The Barnard admissions page states that Morningside Heights, where Barnard is located, is ‘essentially a university town.’ I would emphasize the ‘essentially’ here. Although there are plenty of restaurants in the neighborhood, most are relatively mediocre and overpriced. There are few interesting shops and boutiques, and the most frequented retail outlets nearby are Starbucks and American Apparel. However, more interesting places can be found within the immediate vicinity of the University if you venture off Broadway; and your portal to the rest of New York, the subway, is conveniently located at the main gates of both Columbia and Barnard.

    Midnight Breakfast: at the beginning of finals week, the administration, including the college president, serves food to the stressed-out student body.

    Fall Festival: an outdoor celebration of autumn food (cider, donuts, caramel apples) and music.

    The Big Sub: This campus-spanning sandwich grows every fall as students continue to add to it and then work together to eat the whole thing.

    Greek Games: the four classes compete in a springtime campus Olympics.

    Spirit Day: everyone expresses their love for the school by buying T-shirts and other swag and eating barbecue and ice cream.

    Lauren Graham (1988) played Lorelai on "Gilmore Girls."

    Patricia Highsmith (1940) wrote the novels "Strangers on a Train" and "The Talented Mr. Ripley."

    Zora Neale Hurston (1928) wrote "Their Eyes Were Watching God."

    Jhumpa Lahiri (1989) wrote "Interpreter of Maladies" and "The Namesake."

    Margaret Mead (1923) was a prominent cultural anthropologist.

    Judith Miller (1969) is a journalist who was jailed for refusing to reveal her source in the Valerie Plame scandal.

    Cynthia Nixon (1988) played Miranda on "Sex and the City."

    Anna Quindlen (1974) writes for Newsweek.

    Joan Rivers (1954) is a comedian, actress and talk show host.

    Atoosa Rubinstein (1993) was Editor-in-Chief of Seventeen magazine and founded CosmoGirl.

    Ntozake Shange (1970) is an African American playwright who wrote "For Colored Girls Who Have Considered Suicide When the Rainbow Is Enuf."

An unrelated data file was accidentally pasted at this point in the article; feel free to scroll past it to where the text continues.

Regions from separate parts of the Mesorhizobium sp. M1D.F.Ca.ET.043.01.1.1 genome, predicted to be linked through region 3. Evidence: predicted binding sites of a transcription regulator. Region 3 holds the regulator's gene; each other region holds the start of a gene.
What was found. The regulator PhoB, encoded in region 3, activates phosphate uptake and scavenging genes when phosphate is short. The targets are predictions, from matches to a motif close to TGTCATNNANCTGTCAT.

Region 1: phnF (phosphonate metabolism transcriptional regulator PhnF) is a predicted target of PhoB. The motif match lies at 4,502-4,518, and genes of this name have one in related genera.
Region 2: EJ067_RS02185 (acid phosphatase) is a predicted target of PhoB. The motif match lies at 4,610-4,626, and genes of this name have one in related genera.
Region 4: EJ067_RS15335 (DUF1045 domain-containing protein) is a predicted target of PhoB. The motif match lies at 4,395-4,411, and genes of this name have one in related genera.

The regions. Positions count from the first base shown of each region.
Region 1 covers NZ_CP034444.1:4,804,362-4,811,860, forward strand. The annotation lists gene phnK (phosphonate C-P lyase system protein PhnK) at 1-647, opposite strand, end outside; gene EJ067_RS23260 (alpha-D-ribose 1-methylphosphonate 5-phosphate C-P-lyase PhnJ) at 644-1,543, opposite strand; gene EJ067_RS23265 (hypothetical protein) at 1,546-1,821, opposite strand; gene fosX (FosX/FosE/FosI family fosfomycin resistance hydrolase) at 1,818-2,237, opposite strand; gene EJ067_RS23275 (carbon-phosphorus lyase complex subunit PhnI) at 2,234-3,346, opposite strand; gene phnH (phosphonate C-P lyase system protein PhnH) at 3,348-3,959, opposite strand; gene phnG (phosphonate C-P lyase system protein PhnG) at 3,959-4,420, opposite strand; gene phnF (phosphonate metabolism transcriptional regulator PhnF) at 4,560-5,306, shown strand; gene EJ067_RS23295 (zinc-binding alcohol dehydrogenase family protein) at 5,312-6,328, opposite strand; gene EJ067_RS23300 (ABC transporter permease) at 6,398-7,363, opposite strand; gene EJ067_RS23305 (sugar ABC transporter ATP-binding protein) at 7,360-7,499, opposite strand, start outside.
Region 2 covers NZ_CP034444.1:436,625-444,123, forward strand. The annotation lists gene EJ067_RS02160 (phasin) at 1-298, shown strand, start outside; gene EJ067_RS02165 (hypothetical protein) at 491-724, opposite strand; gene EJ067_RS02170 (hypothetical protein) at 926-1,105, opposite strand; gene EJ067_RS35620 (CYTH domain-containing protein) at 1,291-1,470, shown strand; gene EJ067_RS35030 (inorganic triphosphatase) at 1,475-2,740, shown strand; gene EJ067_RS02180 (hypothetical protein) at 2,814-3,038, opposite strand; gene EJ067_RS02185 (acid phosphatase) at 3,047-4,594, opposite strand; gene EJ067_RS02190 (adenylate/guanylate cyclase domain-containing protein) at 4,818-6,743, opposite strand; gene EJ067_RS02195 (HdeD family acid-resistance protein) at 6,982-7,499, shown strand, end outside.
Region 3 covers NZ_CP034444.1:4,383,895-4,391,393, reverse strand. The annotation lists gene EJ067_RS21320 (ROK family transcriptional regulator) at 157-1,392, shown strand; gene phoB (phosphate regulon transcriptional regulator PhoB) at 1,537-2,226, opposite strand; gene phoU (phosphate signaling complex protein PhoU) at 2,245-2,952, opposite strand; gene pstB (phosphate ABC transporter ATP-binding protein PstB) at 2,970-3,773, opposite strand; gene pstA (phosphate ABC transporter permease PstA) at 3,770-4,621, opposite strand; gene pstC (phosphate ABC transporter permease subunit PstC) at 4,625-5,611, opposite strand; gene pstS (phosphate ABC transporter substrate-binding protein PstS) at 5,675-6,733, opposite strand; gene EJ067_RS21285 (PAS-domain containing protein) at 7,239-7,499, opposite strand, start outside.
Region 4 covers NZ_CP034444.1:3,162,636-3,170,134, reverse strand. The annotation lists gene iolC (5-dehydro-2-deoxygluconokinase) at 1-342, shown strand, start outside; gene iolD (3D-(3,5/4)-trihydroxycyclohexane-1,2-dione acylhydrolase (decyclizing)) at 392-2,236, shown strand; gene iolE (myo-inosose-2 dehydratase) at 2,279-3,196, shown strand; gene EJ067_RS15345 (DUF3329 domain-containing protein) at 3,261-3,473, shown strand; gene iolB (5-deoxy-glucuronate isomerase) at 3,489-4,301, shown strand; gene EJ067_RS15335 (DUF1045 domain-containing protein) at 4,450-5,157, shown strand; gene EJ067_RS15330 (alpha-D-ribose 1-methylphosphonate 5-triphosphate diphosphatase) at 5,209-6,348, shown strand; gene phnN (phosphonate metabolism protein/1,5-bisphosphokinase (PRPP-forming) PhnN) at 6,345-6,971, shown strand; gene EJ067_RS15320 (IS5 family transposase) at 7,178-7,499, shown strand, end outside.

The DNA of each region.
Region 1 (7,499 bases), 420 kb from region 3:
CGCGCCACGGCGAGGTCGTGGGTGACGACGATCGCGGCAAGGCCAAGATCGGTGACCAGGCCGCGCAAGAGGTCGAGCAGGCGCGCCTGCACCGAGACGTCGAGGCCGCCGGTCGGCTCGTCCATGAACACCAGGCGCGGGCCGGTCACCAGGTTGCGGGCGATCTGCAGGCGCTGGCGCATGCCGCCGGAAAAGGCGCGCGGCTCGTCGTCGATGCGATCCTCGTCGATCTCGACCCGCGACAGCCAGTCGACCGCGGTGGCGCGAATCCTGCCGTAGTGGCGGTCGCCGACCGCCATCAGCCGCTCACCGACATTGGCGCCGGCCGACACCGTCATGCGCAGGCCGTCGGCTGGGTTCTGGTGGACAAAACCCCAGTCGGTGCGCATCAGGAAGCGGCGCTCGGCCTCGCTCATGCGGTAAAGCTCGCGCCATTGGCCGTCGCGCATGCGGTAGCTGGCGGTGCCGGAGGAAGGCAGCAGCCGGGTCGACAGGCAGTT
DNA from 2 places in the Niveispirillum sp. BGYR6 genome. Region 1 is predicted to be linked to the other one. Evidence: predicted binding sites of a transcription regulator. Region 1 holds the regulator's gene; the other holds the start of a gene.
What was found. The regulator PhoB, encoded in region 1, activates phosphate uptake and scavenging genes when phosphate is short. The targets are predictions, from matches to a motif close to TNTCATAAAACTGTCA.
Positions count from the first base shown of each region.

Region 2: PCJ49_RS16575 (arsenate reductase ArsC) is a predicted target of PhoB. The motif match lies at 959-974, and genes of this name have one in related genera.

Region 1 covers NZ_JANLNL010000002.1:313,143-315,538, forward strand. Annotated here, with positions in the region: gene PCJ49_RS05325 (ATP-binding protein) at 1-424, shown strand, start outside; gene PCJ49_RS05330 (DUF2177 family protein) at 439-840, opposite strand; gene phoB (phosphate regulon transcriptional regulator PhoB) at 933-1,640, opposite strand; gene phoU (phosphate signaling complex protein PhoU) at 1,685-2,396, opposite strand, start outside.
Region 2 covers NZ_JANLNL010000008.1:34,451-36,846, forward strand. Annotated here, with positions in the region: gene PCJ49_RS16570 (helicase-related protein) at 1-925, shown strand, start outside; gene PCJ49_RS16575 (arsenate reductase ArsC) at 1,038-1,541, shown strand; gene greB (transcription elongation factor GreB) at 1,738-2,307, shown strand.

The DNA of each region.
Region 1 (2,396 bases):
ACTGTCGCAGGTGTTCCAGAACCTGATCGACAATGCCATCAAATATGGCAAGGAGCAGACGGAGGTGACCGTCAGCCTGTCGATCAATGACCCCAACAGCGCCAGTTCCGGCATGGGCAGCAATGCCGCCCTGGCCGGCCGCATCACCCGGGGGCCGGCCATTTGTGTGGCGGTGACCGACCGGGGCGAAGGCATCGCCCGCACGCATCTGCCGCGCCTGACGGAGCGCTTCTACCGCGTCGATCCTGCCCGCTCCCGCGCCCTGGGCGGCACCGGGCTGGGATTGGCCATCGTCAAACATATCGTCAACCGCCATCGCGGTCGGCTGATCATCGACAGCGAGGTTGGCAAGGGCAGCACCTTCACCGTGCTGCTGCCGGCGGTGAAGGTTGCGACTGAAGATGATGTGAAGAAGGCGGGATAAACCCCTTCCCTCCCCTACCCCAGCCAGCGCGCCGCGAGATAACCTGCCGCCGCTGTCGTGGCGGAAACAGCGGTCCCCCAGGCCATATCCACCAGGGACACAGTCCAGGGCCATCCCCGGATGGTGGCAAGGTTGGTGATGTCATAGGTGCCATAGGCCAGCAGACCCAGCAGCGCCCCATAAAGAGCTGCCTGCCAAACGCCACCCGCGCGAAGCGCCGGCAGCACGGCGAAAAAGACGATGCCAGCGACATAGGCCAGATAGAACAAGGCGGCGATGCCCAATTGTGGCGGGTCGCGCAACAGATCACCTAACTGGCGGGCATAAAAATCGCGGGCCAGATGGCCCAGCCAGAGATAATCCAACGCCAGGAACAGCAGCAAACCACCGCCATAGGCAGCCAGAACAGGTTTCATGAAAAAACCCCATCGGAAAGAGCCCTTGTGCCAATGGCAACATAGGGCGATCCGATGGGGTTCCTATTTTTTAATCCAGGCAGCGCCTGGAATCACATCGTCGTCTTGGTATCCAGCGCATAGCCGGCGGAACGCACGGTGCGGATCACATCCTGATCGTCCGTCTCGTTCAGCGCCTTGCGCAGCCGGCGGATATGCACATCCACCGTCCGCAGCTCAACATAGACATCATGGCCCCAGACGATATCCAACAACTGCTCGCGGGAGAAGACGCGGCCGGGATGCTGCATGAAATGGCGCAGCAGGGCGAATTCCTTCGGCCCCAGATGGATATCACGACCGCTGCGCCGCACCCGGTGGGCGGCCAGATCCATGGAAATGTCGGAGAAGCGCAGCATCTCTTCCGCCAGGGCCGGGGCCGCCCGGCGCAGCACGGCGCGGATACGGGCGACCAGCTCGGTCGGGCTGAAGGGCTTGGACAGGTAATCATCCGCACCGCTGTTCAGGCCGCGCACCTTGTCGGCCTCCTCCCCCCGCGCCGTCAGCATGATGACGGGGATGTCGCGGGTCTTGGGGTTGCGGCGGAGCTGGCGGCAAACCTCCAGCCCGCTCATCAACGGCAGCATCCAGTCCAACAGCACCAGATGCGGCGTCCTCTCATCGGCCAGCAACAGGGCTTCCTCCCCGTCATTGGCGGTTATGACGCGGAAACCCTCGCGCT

Martha Stewart (1963) is a TV host and business magnate.

    Twyla Tharp (1963) is a prominent choreographer.

    Suzanne Vega (1981) wrote the song “Tom’s Diner.”

    Sports are not particularly big at Barnard, though the school, as part of Columbia, is Division I within the Ivy League. There are 15 varsity intercollegiate sports as well as club and intramural teams, none of which are too popular. Serious athletes cross the street to play on Columbia’s fields.

    The European last name “Barnard” means “killer of bears” or “man as brave as a bear.” Appropriately enough, a bear is the school’s mascot.

    While a student there, Martha Stewart worked as a model to pay tuition, and was named one of Glamour magazine’s Best Dressed College Girls of 1961.

    Of the original Seven Sisters, Barnard is one of only five that remain single-sex.

    George Washington won the only successful Revolutionary War campaign in New York, the Battle of Harlem Heights, on Barnard’s campus.

    All first-years live in the four dorms that form the quad on campus: Brooks, Hewitt, Reid, and Sulzberger. Each has an array of singles, doubles, and suites. For upperclassmen, other options include Plimpton (further away from campus, on Amsterdam Avenue, with guaranteed singles), and Cathedral Gardens (even further away than Plimpton, with suites). Suites are available at three off-campus residential buildings (600, 616, and 620 116th street). They are built to house two to nine students in each with bathrooms and kitchens. “Wellness Housing” (substance-free) is also an option, as are co-ed living arrangements at Columbia.